Cathedral of St Clement (Katedrála sv. Klimenta)
The Baroque church on the premises of the Clementinum was commissioned by the Jesuits and built by the architect Antonio Lurago between 1711 and 1715. The simple exterior opens to reveal an elaborate interior. Of special value are the sculptures by Matthias Braun on the six side altars, and a painting by Petr Brandl. The Greek Catholic Church uses the church for masses in Old Church Slavonic and Ukrainian.
Church administrated by Greek Catholic Church of byzantine rite.
Sightseeing possible only upon prior request.
- Su 8.30 and 12.00
- We, Fr 17.00
- Sa 10.15
- Su 10.15 and 17.00
- Mo, Tu, Th, Sa 17.00
The cathedral of St Clement is one of three churches at the Clementinum. Part of the church stands at the site of the Romanesque Church of St Clement which had belonged to the Order of Dominicans. The new and, from the outside, simple Baroque building was constructed by Anselmo Lurago according to plans designed by architect Franciscus Maxmilian Kaňka in 1711 – 1715.
One of the most beautifully decorated Baroque interiors in Prague is inside this church. The simple exterior of the church makes the interior even more outstanding. The single nave church has six side altars. Major Baroque artists of the time contributed to the intricate decor. Decorative stucco work was created by S. Götzler in 1715. Johann Hiebl's original frescoes depicting scenes from the lift of St Clement have been preserved in individual sections of the vaulting.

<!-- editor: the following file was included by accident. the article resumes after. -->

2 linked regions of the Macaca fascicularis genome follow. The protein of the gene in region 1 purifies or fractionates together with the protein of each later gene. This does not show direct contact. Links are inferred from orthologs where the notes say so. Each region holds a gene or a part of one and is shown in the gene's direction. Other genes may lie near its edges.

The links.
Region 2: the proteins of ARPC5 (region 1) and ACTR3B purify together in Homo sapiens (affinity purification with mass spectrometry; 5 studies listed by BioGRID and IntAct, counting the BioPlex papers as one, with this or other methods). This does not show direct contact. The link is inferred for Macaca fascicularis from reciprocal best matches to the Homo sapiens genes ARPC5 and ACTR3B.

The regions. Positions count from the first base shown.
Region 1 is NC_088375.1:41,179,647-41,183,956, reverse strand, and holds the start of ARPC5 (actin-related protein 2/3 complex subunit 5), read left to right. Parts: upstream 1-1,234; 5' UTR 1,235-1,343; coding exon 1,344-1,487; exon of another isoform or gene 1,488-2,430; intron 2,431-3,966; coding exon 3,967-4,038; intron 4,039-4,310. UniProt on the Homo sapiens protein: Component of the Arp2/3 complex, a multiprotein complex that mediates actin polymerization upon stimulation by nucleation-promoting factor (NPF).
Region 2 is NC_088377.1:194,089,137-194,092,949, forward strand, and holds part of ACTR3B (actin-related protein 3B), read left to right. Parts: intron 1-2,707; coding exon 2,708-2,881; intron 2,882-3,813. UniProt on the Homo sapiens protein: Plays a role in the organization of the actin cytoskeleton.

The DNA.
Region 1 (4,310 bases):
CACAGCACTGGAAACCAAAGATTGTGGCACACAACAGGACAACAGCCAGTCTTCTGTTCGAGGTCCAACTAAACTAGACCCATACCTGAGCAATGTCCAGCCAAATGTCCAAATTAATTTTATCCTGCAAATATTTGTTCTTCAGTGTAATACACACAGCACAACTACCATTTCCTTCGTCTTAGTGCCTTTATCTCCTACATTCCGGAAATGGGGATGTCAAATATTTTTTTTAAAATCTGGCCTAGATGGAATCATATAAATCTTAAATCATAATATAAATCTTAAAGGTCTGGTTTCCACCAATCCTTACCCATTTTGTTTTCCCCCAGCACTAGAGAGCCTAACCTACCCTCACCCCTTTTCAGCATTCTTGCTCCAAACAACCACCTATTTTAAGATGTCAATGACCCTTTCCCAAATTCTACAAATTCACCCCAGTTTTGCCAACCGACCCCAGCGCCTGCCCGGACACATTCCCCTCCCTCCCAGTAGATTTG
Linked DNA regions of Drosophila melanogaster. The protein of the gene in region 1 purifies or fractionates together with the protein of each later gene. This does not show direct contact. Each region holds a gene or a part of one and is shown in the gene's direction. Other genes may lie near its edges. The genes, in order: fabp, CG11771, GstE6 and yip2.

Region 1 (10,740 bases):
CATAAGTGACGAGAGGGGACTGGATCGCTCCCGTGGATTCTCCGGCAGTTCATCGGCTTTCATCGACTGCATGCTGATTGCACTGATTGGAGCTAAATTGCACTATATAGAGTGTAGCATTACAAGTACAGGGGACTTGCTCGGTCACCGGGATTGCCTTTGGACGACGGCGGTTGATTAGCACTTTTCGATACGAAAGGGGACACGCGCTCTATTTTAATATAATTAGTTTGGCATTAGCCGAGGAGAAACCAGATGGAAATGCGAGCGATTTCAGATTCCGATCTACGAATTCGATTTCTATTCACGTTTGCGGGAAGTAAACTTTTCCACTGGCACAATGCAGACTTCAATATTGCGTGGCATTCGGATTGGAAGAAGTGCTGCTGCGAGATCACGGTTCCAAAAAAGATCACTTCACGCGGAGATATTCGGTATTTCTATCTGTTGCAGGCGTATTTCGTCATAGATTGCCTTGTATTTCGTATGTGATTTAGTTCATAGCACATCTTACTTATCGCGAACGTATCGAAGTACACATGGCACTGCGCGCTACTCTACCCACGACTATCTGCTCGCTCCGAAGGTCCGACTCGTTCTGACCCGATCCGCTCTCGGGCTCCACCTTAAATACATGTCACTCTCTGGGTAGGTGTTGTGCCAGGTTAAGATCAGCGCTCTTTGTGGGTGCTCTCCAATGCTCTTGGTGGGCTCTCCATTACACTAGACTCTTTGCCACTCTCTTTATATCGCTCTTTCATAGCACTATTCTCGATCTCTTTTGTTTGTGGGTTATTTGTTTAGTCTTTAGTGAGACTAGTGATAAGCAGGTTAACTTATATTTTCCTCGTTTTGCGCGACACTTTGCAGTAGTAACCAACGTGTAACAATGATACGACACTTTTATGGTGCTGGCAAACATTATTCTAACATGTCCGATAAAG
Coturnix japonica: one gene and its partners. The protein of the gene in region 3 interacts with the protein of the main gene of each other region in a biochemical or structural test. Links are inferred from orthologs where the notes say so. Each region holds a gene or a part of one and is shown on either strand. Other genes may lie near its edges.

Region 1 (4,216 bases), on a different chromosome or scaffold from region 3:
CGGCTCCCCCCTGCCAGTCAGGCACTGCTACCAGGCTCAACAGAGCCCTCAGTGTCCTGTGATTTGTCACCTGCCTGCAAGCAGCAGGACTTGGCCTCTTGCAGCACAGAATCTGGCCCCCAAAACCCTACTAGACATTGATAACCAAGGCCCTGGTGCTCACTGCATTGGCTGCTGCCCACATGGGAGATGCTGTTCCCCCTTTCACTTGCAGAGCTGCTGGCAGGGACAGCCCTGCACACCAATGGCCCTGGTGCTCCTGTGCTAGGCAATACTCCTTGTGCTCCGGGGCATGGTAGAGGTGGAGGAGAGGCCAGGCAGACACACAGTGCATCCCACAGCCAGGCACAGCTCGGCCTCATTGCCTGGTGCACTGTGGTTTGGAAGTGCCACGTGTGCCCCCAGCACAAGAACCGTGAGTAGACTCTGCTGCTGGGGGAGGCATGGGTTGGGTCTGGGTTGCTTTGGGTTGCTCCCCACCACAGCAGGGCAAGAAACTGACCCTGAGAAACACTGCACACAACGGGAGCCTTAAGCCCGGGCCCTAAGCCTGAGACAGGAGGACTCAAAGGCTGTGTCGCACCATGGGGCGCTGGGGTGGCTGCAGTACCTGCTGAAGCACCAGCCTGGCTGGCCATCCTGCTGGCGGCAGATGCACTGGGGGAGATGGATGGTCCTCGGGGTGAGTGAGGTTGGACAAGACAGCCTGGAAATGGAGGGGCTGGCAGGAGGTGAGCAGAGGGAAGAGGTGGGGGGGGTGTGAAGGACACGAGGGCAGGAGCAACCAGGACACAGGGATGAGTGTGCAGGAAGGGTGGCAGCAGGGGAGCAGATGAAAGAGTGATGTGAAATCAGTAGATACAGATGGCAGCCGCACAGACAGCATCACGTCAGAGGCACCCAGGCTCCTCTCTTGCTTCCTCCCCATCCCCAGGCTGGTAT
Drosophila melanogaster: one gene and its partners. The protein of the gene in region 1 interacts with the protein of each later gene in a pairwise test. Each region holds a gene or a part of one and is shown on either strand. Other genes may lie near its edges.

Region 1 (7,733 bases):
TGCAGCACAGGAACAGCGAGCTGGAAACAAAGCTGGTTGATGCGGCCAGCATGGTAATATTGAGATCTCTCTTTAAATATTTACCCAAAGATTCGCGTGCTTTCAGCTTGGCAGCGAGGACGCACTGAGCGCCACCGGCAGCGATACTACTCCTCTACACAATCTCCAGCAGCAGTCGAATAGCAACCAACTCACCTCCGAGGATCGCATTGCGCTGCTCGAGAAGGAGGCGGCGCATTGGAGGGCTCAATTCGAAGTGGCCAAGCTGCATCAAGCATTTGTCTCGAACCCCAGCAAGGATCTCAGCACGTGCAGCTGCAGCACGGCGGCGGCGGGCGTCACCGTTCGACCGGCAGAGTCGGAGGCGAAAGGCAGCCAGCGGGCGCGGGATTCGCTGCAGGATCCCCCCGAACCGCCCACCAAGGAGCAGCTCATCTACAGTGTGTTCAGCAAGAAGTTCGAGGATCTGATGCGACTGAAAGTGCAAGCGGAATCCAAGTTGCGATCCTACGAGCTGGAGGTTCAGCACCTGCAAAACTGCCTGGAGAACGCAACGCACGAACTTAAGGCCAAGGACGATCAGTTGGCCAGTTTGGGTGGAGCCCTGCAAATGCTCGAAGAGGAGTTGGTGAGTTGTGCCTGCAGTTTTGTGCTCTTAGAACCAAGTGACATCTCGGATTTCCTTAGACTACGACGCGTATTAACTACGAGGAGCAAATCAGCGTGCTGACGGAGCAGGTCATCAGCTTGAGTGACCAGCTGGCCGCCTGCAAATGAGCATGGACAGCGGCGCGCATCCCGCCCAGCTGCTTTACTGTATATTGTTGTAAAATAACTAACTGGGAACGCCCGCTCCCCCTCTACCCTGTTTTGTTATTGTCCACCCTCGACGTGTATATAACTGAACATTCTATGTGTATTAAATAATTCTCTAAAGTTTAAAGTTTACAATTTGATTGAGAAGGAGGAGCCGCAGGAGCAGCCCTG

The stone statues of the church fathers and evangelists are the work of Matthias Bernard Braun, as are the sculptures in the side altars and the pulpit. Underneath the choir loft are the confessionals; the meticulous wood carvings are again the work of Matthias Braun.
The trompe-l'œil main altar is dominated by a painting of Saint Clement and a painting of Saint Ignatius of Loyola. On the side St Lawrence and Leonard altar is a Peter Brandl painting depicting Saint Leonard healing the sick. Ignaz Raab also contributed to painting the interior, creating paintings of Jesuit saints and Bohemian patrons in the alcoves and on the pilasters. The richly decorated pews are also worthy of note. The floor tiles are made of colourful marble. The acoustics inside the church are outstanding.
The church was given to the Greek Catholic Church in 1931. In 1950 – 1969 it belonged to the Orthodox Church, but since 1969 it has again served the Greek Catholic Church. Services are also held in Ukrainian and Church Slavonic.